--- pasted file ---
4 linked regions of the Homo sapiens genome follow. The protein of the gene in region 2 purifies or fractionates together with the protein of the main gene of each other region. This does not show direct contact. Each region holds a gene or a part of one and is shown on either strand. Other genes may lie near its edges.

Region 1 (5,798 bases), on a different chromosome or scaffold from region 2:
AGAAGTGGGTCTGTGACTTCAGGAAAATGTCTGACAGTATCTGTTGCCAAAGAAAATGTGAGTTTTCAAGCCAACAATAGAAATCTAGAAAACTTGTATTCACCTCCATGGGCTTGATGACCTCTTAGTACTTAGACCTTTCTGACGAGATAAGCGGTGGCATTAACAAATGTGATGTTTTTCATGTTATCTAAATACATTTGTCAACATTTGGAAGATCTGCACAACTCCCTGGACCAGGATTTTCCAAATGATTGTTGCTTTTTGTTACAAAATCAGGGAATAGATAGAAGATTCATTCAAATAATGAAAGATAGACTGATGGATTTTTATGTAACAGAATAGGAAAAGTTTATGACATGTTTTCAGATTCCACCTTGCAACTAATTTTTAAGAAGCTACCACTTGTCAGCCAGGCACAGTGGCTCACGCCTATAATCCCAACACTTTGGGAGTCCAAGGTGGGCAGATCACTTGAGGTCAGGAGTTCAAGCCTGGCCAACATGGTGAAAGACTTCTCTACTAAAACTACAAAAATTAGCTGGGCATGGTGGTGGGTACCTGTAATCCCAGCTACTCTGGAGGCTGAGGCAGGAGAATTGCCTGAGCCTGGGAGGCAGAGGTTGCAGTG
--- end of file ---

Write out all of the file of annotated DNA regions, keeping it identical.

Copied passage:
4 linked regions of the Homo sapiens genome follow. The protein of the gene in region 2 purifies or fractionates together with the protein of the main gene of each other region. This does not show direct contact. Each region holds a gene or a part of one and is shown on either strand. Other genes may lie near its edges.

Region 1 (5,798 bases), on a different chromosome or scaffold from region 2:
AGAAGTGGGTCTGTGACTTCAGGAAAATGTCTGACAGTATCTGTTGCCAAAGAAAATGTGAGTTTTCAAGCCAACAATAGAAATCTAGAAAACTTGTATTCACCTCCATGGGCTTGATGACCTCTTAGTACTTAGACCTTTCTGACGAGATAAGCGGTGGCATTAACAAATGTGATGTTTTTCATGTTATCTAAATACATTTGTCAACATTTGGAAGATCTGCACAACTCCCTGGACCAGGATTTTCCAAATGATTGTTGCTTTTTGTTACAAAATCAGGGAATAGATAGAAGATTCATTCAAATAATGAAAGATAGACTGATGGATTTTTATGTAACAGAATAGGAAAAGTTTATGACATGTTTTCAGATTCCACCTTGCAACTAATTTTTAAGAAGCTACCACTTGTCAGCCAGGCACAGTGGCTCACGCCTATAATCCCAACACTTTGGGAGTCCAAGGTGGGCAGATCACTTGAGGTCAGGAGTTCAAGCCTGGCCAACATGGTGAAAGACTTCTCTACTAAAACTACAAAAATTAGCTGGGCATGGTGGTGGGTACCTGTAATCCCAGCTACTCTGGAGGCTGAGGCAGGAGAATTGCCTGAGCCTGGGAGGCAGAGGTTGCAGTG